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Bringing Drones Online: A Post-MWC Interview with Sven Juerss


On March 2, Microdrones’ Sven Juerss participated in the IDE International Drone Expo Summit at Mobile World Congress (MWC) in Barcelona, Spain.  The conference brought together leaders in the international drone industry to discuss the future of bringing unmanned vehicles online.

Microdrones’ Sara Furlong talked to Sven to learn his thoughts on this important topic.

SARA:     Sven, MWC looks like it was a great event. Can you start by telling us about where drones fit into the topic of mobile technology?

SVEN:     It was a very good event! The drone summit brought together key stakeholders from many industry organizations to discuss mobile issues as well as “IoT” (Internet of Things). The drone summit was focused on discussions about bringing unmanned vehicles online and what action is needed for that to happen.

SARA:     Can you talk a little about why that is important?

SVEN:     Putting drones online is the clear future and it’s a very important step for two reasons. Number one is unmanned traffic management (UTM). Air traffic controllers need to be able to see our drones as a dot on their screens to secure the safety of the airspace. They should be able to tell its location and vision parameters and these things should be broadcast directly to them.

The second reason getting drones online is so important is to improve the user experience. Users need to be able to access and distribute payload data as quickly and conveniently as possible. Today we are limited in that regard by range of radio signals and the amount of onboard storage. We should get closer to the “clouds” and I don’t speak about the meteorological ones.

SARA:     So you’re saying that the drone should be online constantly to improve safety and usability, rather than connected intermittently by the user?

SVEN:     Exactly. The goal should be that the drone is online whenever it is operating. It should be streaming data constantly. Today it looks like infrastructure is not ready to cope with this demand well enough.

SARA:     How would that impact the user experience? For example, Microdrones UAS are often employed by those who use them for surveying, mapping, and inspection. How would being online impact them?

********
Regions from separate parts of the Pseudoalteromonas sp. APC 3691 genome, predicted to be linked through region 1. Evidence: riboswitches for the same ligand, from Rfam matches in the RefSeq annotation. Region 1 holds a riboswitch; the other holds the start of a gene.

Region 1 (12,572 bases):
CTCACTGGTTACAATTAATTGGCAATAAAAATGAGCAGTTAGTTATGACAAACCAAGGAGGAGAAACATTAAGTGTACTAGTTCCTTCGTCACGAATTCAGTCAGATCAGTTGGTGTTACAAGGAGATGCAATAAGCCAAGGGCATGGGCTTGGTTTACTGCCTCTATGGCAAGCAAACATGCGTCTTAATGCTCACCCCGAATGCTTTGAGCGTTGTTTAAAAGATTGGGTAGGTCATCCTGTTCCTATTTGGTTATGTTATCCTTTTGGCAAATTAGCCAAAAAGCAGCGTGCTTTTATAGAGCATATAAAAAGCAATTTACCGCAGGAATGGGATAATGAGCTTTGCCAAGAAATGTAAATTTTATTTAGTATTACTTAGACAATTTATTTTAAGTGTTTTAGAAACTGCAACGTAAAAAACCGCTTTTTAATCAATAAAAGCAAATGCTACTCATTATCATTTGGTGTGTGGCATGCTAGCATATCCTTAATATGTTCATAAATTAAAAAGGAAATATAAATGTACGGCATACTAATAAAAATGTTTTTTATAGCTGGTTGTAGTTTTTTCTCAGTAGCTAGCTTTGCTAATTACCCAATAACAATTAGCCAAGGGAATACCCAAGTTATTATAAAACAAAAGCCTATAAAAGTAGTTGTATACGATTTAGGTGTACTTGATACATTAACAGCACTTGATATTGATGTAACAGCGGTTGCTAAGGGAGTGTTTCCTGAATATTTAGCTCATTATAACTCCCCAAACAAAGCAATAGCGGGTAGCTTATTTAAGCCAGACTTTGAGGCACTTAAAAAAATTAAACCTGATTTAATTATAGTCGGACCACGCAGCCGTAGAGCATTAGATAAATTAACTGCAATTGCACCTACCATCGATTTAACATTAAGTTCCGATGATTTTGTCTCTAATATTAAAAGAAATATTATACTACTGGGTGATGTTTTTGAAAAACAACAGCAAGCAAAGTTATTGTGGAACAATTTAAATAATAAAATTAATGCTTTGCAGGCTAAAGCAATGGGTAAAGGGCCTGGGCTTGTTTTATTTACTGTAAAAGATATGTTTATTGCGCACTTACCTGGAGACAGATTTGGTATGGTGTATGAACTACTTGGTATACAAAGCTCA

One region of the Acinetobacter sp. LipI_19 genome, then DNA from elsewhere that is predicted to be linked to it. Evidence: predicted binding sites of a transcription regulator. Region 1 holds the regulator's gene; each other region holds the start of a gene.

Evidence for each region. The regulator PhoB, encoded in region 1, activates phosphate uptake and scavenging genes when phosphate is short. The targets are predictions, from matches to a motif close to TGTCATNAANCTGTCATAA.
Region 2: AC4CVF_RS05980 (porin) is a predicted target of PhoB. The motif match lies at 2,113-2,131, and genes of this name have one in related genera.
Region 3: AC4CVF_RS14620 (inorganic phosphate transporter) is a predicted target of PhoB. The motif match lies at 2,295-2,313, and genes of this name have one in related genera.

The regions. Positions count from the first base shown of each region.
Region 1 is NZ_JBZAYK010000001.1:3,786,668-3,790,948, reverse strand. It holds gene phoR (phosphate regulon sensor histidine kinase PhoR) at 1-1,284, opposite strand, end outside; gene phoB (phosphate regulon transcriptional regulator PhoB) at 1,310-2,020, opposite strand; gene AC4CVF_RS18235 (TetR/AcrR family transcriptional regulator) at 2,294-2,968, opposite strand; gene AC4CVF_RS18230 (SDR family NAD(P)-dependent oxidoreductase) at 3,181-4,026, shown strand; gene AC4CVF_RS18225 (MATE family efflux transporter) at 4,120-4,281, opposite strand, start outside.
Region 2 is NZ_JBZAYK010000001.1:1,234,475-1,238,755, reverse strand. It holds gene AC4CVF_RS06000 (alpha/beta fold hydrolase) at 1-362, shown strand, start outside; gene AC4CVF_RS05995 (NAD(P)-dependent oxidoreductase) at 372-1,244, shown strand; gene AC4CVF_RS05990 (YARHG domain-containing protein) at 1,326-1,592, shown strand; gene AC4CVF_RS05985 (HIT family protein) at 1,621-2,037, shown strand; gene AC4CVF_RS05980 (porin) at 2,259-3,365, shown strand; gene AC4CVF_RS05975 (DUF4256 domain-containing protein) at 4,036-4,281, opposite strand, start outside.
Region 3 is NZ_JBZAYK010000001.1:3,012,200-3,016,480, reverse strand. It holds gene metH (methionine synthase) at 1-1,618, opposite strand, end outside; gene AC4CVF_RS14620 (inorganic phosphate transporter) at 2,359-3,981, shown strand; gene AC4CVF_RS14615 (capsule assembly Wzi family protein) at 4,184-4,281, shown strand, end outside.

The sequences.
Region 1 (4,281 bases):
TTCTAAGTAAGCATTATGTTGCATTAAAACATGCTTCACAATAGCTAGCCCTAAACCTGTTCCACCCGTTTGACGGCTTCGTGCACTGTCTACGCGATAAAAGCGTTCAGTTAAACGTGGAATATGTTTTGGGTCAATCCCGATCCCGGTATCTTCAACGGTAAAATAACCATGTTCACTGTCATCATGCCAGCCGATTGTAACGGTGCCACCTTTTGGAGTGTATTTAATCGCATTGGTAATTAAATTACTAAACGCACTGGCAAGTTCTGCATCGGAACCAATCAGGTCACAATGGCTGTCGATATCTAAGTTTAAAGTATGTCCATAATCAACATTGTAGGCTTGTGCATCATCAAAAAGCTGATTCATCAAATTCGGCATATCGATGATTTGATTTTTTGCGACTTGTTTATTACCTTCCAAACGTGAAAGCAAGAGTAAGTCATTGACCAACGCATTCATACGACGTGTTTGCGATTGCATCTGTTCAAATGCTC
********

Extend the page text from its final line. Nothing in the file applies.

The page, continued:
SVEN:     They would be able to achieve rapid, almost instantaneous mapping. While the drone is flying, they would be able to watch on their laptop or tablet as the map is coming together. If an engineer is doing an inspection and spots a problem, they would be able to instantly and directly access a high-resolution picture together with several other data/metadata and qualify or process these in real time.
But whatever the application, drones being online will allow the user to work in the moment, rather than taking the data to a different location and manipulating it after the fact. This is the vision of the future. It is currently happening in the military, but not in the civil world.

SARA:     Why is that exactly?

SVEN:     The first reason is cost — the technology is simply too costly for the average user at this point. But the second reason is that the network needs to be more powerful. The infrastructure is basically there; it just needs to be extended and become more reliable for our/drone application. That is where the telecom industry comes in — we need them to improve their networks. This is one thing that every conference participant agreed about.  Microdrones, Intel, Aibotix, DJI . . . we all had the same opinion.

SARA:     So is it up to the telecommunications industry to bring drones online?

SVEN:     That is one of the key points of discussion. Drone manufacturers want internet providers to take care of that and the providers are hoping the manufacturers will. Both have good reasons for arguing their side. Large providers have more resources to accomplish this while smaller manufacturers are more agile. What it is going to take is market demand, which will inevitably cause a push for someone to do what’s needed. At some point, it will happen. And this drone summit was a great way to kick off that conversation.

SARA:     It sounds like it was a very productive beginning to an important industry discussion.

SVEN:     It was! I have nothing but good things to say to the organizers of MWC. It was an extremely well-done event!